She opened up the teapot and breathed. Mindfully, she took the iron kettle and filled the teapot with water, replacing the kettle with equal attention. She inhaled the scent of the herbs, and replaced the teapot lid. No other thoughts entered her mind, just these simple, small actions. Working with mindfulness, working with full attention to her actions, there was only the present moment.

She sat back and waited for the tea to brew. Slowly, she felt the darkness returning, crowding at her mind. Despair at the state of the world, at the constant struggle she faced with work, with others who could not do the simplest of tasks, with expectations from both strangers and friends, knowing that if she didn’t do something, no one would – stop. Breathe. Focus. Three minutes stretched to an eternity as the brew steeped in the teapot.

She took a deep breath, and the darkness receded an inch. She picked up the teapot, and concentrated on pouring the tea through the strainer into the small bowl. She kept up her concentration on her breath and on the pouring, and it filled her entire being. Nothing else mattered in that moment. Just pouring tea.

She put down the teapot and picked up the cup. The scent of the herbs brought back memories of a wonderful little shop called StarChild in Glastonbury. She allowed the brief memory to flicker, and then she refocused her attention on the cup in her hands. The heat radiated through the bowl, and she had to pick it up carefully, her fingers near the cooler end of the rim. Quietly, she took the first slurp, allowing the air to cool the hot water before it reached her tongue. She concentrated on nothing but drinking the tea, sitting alone in the dining room, with night falling outside.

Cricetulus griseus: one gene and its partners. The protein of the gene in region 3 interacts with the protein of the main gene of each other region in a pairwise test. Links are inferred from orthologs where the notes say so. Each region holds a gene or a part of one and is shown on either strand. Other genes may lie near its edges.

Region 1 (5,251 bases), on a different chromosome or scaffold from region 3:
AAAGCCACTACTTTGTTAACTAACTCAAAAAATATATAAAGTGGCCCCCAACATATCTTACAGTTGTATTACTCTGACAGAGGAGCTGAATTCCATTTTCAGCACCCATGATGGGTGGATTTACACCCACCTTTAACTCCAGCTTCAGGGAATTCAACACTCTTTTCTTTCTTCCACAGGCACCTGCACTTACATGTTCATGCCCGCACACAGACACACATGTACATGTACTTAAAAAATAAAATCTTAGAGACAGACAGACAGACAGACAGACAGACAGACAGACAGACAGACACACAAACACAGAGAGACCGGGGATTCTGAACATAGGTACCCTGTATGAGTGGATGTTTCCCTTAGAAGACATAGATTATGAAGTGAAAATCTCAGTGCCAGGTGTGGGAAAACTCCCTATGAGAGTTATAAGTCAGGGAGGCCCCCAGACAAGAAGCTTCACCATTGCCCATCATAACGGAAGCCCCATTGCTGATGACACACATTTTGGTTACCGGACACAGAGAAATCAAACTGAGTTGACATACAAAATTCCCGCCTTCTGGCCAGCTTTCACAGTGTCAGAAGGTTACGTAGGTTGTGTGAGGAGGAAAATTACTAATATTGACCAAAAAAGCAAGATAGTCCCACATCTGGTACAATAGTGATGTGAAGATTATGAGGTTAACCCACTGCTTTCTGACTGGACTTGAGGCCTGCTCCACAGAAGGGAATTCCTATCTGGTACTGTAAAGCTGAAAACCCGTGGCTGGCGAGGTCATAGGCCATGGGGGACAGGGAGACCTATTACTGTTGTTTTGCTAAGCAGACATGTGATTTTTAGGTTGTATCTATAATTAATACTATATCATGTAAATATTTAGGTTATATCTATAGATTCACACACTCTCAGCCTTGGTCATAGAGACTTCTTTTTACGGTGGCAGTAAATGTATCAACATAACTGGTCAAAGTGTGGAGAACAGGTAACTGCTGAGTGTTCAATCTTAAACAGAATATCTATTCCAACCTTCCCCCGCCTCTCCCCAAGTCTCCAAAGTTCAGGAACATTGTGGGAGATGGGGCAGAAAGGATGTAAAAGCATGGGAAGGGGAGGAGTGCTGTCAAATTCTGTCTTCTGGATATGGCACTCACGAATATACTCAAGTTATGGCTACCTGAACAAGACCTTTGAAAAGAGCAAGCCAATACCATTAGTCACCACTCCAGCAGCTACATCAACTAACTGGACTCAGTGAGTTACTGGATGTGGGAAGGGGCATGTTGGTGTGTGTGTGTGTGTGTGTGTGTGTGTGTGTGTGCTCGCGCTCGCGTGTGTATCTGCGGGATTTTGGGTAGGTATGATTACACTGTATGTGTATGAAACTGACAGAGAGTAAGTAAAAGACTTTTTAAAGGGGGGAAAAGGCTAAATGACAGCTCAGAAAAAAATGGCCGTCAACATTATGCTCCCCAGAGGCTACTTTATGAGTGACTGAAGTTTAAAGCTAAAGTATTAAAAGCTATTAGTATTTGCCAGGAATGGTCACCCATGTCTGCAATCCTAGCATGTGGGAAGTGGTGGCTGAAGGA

She drank the first cup, and then brewed another in the teapot. She kept her mind focused on the present, acknowledging past wounds but not allowing them to flavour the present moment. She had worked hard to name them and transform them, and was working on it still. Three minutes again slipped past, and outside her dining room window she saw the Christmas lights from the house across the street go on.